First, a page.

He. Who is he? Frank is not his name. That was what one called him. Any called him Forrest and Tanya asked him if he’d come from the forest. He doesn’t like being someone’s in-joke or coy reference. He doesn’t like not knowing what’s going on. He was fine with having his weakness used as a strength but he felt violated by having it used against him in collusion.

And yet he’d do the same. He does it every day: identifies the things that people are weak about, susceptible to, and tweaks them. Pushes those little buttons. It’s a game, and he plays it well, and everyone’s in it. But not everyone seems to know they’re in it.

He knows he’s not really a nice person. Agreeable enough, sure, and willing to do nice things for people. But he’s a player. He plays to win, not to lose, and that’s why he’s always in one way a loser: he has to let go of things that he could have that would make him vulnerable. There’s no one at home to take care of him. Maybe he’s imagining all this as he’s lying dying on his floor, and his body will be found days or weeks later. He’s not – see above about who’s writing this – but don’t you ever wonder things like that?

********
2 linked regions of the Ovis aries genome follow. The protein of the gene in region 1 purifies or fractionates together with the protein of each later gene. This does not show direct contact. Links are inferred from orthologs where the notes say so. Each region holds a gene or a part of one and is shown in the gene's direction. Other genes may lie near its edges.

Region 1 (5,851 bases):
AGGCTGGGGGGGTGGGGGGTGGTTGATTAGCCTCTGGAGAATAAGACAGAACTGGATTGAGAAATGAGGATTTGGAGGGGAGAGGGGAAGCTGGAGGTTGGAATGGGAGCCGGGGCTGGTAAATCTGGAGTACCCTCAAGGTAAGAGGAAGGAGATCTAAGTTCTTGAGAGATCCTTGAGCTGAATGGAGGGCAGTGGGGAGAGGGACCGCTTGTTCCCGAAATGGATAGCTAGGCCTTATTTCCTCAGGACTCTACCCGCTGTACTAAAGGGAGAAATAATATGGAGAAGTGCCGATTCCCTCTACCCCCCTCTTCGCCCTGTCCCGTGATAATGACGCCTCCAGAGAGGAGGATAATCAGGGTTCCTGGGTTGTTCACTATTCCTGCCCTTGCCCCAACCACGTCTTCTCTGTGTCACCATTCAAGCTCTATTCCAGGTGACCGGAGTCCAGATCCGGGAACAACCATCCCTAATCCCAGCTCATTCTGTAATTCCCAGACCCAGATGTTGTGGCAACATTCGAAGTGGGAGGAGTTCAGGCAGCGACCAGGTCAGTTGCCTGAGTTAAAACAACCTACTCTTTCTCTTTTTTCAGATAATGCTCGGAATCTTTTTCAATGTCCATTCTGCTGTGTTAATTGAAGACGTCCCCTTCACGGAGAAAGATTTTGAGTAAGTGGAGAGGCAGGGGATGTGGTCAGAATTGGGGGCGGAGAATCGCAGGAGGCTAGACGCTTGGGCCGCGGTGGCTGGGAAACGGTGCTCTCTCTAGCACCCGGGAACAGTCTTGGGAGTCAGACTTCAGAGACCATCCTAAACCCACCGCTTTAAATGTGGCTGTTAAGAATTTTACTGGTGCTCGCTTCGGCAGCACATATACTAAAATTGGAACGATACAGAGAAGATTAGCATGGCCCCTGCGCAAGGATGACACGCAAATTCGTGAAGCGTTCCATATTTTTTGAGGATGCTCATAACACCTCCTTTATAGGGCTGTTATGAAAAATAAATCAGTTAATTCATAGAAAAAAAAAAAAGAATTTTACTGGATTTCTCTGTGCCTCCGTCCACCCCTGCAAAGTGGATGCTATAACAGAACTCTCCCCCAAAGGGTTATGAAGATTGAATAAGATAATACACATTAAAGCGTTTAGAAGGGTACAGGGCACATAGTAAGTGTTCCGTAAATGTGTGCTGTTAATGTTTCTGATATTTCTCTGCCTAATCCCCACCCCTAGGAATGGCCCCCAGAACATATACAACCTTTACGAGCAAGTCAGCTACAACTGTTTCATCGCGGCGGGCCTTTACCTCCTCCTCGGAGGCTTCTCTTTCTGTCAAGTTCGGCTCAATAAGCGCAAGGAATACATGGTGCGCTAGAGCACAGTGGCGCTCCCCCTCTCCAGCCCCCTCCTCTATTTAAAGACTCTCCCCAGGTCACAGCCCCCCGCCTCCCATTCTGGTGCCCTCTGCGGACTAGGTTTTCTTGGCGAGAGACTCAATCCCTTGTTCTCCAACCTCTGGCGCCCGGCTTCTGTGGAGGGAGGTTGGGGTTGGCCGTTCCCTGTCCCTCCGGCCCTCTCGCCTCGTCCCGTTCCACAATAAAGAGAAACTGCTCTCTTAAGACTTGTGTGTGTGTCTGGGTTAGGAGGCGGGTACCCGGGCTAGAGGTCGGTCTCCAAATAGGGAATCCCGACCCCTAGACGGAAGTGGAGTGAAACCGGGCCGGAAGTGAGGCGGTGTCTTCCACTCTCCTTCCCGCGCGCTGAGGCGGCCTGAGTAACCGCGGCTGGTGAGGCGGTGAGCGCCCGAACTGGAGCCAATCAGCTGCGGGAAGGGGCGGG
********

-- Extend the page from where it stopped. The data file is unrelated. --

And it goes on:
Edifice after edifice floats by his left side, and across the street on his right. Step, jamb, lintel, pediment, architrave, frieze; tiles, dormers, gables; windows, panes, blinds, curtains; incandescent, fluorescent, the lambent submarine cyanization of television phosphors; CONVENIENCE, OPEN, 24 HOURS, LOTTERY; COCA-COLA, SPRITE, SNAPPLE; BUDWEISER, STELLA ARTOIS, GUINNESS; LAVAZZA, ILLY… No Starbucks at this end of the street.

Outside one bar are tables set up and people are playing Scrabble, head-to-head two-player games. Looks like money is involved. He stops and watches a game. He can see the one player’s rack. He looks at the board. Ah, you have a J and there’s a triple letter open next to an O… You could play JUTE for 58 points here alongside ROPE. Instead, the player plays JUST and makes ROPES with a double word score under the S and gets 36 points and opens up a triple word score with the J. A horrific waste of an S, 22 points less, and he’s basically giving his opponent 24 points.